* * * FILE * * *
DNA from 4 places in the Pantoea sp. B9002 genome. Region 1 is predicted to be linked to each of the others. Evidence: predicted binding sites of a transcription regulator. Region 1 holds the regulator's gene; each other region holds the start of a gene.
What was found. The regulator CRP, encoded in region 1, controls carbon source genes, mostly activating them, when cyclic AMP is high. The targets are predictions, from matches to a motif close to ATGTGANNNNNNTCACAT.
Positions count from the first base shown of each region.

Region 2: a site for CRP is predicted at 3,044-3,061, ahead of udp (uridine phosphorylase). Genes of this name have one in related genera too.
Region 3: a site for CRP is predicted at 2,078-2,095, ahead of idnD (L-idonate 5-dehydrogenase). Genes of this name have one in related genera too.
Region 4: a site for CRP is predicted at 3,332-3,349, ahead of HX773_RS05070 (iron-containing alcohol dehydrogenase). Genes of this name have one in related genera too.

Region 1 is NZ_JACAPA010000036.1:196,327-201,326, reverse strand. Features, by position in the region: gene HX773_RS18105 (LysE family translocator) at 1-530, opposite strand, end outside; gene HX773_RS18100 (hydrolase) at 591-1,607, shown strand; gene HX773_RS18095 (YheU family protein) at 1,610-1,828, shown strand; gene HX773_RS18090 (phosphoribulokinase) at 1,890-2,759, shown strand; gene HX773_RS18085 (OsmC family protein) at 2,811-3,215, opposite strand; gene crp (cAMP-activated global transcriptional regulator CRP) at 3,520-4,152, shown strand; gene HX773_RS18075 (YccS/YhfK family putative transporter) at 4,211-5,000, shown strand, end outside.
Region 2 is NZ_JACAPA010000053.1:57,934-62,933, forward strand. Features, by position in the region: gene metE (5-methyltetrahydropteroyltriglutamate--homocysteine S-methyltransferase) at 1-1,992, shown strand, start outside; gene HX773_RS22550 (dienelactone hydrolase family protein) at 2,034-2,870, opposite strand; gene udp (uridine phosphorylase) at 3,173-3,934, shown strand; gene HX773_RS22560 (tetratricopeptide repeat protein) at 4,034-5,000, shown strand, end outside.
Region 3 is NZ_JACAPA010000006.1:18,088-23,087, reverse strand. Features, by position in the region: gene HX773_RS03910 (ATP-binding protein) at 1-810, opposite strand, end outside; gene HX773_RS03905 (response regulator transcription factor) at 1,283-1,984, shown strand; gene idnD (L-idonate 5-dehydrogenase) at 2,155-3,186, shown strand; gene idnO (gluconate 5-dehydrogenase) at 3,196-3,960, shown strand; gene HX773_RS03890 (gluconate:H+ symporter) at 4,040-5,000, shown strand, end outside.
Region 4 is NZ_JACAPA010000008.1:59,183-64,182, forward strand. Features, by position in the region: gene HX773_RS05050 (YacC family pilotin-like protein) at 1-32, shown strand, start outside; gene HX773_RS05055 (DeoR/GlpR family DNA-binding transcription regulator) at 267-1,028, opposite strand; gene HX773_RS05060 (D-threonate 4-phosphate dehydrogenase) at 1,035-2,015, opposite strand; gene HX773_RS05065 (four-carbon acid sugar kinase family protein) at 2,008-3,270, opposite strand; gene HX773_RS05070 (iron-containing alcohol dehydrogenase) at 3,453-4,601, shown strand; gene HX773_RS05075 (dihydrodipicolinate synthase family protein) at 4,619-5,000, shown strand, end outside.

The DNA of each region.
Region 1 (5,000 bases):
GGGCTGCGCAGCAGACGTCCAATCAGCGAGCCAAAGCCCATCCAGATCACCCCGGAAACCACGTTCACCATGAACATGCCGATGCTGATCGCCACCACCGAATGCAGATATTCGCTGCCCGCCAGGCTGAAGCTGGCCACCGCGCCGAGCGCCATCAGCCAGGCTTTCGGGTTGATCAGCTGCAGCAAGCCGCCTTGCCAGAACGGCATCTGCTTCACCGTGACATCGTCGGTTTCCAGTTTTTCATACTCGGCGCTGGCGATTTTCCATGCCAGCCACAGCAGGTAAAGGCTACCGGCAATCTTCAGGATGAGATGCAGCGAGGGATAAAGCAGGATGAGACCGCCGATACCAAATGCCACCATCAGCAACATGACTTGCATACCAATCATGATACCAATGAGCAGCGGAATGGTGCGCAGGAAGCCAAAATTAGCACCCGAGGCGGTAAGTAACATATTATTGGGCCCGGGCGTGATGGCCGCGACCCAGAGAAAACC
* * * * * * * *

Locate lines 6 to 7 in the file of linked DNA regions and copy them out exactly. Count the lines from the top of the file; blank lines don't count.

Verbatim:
Region 4: a site for CRP is predicted at 3,332-3,349, ahead of HX773_RS05070 (iron-containing alcohol dehydrogenase). Genes of this name have one in related genera too.

Region 1 is NZ_JACAPA010000036.1:196,327-201,326, reverse strand. Features, by position in the region: gene HX773_RS18105 (LysE family translocator) at 1-530, opposite strand, end outside; gene HX773_RS18100 (hydrolase) at 591-1,607, shown strand; gene HX773_RS18095 (YheU family protein) at 1,610-1,828, shown strand; gene HX773_RS18090 (phosphoribulokinase) at 1,890-2,759, shown strand; gene HX773_RS18085 (OsmC family protein) at 2,811-3,215, opposite strand; gene crp (cAMP-activated global transcriptional regulator CRP) at 3,520-4,152, shown strand; gene HX773_RS18075 (YccS/YhfK family putative transporter) at 4,211-5,000, shown strand, end outside.